Petitioners converted to Christianity see plight as part of poor's struggle
A growing number of Chinese with grievances are finding some comfort in religion, and the feeling that they are not alone in their struggle
Wang Chunyan's Christmas wish this year is that she will have warm quilts and thick coats to last her and her family through the frozen winter in Beijing.
Wang, 51, her 49-year-old sister and 45-year-old brother have been homeless and sheltering wherever they can - at train stations, in underpasses, sometimes at cheap hostels - in the capital since their home in Dalian , was forcibly demolished in 2008.
Seeking compensation from her local government, Wang and her family came to Beijing to lobby the central authorities. Although the local government in Dalian was ordered to pay compensation, Wang she said she has not received a yuan so far.
But Wang no longer harbours the bitterness and anger over her misfortune common among petitioners. Instead, she credits her newfound Christian beliefs with helping her transcend hatred towards the authorities who not only demolished her home, but refuse to compensate her.
"Jesus said: 'Those with a heavy burden can come to me'," Wang said. "When we suffer, God will open the door for us."
Wang is one of a growing number of petitioners turning to Christianity. Bringing their grievances over confiscated land, demolished houses, unfair court judgments and other miscarriages of justice, they come to the capital in the hope that the central government will order local authorities to treat them fairly.
But they often spend years in Beijing awaiting an answer.
Seen as troublemakers and a threat to social stability, they are often subjected to physical and mental abuse by law enforcement. Many are sent to illegal detention centres known as "black jails" before being forcibly returned to their hometowns; some are even sent to mental asylums. Until "re-education through labour" was scrapped this year, many were sent to labour camps where many underwent torture.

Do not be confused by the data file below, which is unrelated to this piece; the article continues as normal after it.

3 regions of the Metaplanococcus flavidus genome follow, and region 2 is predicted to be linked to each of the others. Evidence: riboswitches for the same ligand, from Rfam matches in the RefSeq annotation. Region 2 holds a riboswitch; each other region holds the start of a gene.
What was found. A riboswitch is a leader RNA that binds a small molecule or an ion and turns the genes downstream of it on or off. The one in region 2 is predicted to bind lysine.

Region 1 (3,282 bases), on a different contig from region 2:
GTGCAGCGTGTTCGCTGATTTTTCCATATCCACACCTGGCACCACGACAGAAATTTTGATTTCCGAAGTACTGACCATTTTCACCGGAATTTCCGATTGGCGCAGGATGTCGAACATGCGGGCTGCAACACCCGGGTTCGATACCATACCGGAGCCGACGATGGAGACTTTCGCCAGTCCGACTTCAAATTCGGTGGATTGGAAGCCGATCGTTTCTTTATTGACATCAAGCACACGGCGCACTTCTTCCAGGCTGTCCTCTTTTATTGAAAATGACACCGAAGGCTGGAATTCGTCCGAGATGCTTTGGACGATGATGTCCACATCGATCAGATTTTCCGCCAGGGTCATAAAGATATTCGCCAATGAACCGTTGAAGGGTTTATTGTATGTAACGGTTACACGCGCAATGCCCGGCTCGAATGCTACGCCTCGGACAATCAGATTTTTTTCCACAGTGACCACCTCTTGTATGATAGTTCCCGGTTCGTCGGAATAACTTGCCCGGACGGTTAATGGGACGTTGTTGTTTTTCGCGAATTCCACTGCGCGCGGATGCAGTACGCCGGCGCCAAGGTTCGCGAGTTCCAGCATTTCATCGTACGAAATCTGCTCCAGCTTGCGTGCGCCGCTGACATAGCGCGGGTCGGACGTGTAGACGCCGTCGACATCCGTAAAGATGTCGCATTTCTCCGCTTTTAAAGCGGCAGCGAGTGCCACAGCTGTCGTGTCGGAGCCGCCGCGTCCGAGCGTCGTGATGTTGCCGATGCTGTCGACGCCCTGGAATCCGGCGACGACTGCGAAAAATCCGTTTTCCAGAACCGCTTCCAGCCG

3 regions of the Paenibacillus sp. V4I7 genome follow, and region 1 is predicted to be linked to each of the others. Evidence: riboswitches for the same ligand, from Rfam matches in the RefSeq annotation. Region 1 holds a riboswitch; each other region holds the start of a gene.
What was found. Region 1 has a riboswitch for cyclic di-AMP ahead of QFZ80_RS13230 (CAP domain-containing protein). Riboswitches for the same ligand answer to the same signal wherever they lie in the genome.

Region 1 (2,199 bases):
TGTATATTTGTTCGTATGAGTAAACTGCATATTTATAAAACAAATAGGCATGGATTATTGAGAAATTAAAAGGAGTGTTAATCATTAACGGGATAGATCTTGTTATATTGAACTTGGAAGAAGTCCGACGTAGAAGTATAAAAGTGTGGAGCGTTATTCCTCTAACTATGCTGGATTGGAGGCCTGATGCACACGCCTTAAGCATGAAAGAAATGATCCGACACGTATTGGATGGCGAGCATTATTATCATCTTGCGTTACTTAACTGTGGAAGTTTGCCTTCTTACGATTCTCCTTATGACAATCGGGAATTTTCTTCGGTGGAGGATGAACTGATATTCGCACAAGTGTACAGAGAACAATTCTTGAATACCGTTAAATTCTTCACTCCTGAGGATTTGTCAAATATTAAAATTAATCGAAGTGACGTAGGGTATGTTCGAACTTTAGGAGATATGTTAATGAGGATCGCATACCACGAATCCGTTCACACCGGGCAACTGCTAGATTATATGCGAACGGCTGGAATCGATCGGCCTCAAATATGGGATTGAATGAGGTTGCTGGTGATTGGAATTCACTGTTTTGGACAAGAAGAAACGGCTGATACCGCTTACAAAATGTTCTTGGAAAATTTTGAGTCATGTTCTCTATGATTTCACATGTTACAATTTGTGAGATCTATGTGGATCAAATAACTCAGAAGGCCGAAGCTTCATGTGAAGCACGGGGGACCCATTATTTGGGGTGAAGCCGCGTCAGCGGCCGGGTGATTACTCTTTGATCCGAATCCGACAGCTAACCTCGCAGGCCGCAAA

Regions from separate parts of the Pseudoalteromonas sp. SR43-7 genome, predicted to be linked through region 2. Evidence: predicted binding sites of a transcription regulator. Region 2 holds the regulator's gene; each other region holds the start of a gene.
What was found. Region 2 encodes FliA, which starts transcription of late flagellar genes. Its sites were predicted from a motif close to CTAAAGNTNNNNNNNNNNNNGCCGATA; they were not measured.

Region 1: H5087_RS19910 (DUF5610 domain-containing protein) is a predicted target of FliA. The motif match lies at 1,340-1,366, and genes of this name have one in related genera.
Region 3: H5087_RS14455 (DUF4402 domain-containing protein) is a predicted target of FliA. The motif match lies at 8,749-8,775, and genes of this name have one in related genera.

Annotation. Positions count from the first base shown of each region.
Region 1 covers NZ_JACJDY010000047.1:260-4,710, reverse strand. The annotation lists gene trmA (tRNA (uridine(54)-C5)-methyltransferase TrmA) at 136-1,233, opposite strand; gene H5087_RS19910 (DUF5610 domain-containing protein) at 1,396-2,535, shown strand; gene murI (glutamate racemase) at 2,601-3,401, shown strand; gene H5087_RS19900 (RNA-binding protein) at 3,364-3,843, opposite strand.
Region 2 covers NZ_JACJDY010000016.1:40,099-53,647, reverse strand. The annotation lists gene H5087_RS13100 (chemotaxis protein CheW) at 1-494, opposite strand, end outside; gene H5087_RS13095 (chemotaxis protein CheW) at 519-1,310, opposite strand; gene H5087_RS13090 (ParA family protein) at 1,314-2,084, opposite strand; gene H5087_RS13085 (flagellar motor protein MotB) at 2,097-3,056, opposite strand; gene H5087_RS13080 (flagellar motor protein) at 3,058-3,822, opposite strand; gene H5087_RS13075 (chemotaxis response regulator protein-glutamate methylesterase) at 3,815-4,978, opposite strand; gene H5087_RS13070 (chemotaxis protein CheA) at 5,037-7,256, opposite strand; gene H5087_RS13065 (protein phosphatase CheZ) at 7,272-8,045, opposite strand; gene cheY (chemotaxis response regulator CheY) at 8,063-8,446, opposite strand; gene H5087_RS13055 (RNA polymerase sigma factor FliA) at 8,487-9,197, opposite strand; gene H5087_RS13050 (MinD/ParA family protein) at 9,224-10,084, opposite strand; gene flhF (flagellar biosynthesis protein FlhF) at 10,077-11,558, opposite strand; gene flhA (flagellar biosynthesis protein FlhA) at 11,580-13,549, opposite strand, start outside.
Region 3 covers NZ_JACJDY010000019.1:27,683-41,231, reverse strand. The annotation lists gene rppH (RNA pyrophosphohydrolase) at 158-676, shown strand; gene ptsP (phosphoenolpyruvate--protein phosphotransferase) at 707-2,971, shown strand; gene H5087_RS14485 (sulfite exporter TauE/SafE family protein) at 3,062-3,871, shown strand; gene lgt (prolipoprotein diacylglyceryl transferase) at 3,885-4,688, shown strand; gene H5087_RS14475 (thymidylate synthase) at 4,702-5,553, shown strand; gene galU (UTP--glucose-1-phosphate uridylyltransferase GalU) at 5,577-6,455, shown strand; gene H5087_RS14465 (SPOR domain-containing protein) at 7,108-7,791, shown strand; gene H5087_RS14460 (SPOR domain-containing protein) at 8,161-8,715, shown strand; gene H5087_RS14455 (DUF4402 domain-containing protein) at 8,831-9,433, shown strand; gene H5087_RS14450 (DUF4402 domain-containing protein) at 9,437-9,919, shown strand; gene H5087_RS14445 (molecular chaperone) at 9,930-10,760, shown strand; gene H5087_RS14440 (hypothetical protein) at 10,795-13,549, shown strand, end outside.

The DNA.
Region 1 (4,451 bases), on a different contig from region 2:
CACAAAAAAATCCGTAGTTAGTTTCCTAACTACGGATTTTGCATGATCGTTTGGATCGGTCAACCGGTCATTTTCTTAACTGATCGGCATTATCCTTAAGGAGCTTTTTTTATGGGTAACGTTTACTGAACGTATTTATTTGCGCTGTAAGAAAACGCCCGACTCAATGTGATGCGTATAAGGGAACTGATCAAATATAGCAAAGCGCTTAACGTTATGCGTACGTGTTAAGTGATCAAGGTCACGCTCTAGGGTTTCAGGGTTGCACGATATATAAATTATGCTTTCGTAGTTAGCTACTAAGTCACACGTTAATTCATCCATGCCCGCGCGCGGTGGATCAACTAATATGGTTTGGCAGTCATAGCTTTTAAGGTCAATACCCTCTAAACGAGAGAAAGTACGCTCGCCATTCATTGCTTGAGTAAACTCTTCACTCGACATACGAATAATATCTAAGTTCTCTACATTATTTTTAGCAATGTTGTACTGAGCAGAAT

Xu Yonghai , the leader of the Shengai, or Holy Love, Christian Fellowship, said that, for the petitioners, "99 per cent of their cases will not be resolved". But in recent years he has witnessed Christianity transform many embattled lives.
"The birth of Christ is very relevant to them," he said. "When you have Jesus, you delight in suffering, because in suffering you still have joy."
He said when the petitioners learn that Jesus, too, sought justice for the poor and drown-trodden, it is a source of comfort to them. He also tells petitioners that in seeking their rights, they are a part of the broader push for social justice and progress.
"So you change your mentality," said Xu, a former doctor jailed for two years for sending an essay on church persecution in Liaoning to a US Christian magazine. "You're not just petitioning for yourself, you're actually pushing for the country's progress ... And that's also Jesus' way."
Ge Zhihui , a Beijing petitioner who started a fellowship in her former husband's home in September, said she used to be filled with hatred for the authorities, but her new priority was to introduce Jesus to other petitioners. Twice a week, between 20 and 50 petitioners come to her home for Bible study.
Ge's old home in Beijing's Lugouqiao district was forcibly demolished in 2010. After local police detained her eight-year-old son for six days while she was petitioning in November last year, her bitterness deepened.
"I hated their guts … but since becoming a Christian, my hatred subsided a lot," she said. "Jesus said: Love your enemy. Only when I'm at church can I forget about my grievances."
Police visited Ge's fellowship four or five times since it started three months ago, but she said she would carry on. Calls to Lugouqiao police went unanswered yesterday.
Guo Qinghua, 46, who was jailed and twice sent for hard labour in the past decade for petitioning the government over her dismissal by a former employer, said the gatherings provided her with a "warmth" that she rarely found elsewhere.
"I've heard of Christmas trees and Santa's Christmas presents - but none of that belongs to us," said Guo, who has been sleeping rough outside a police compound since her release from a labour camp in May. "But the birth of Jesus brings us hope … I know he blesses the poor and he seeks justice for poor people like us."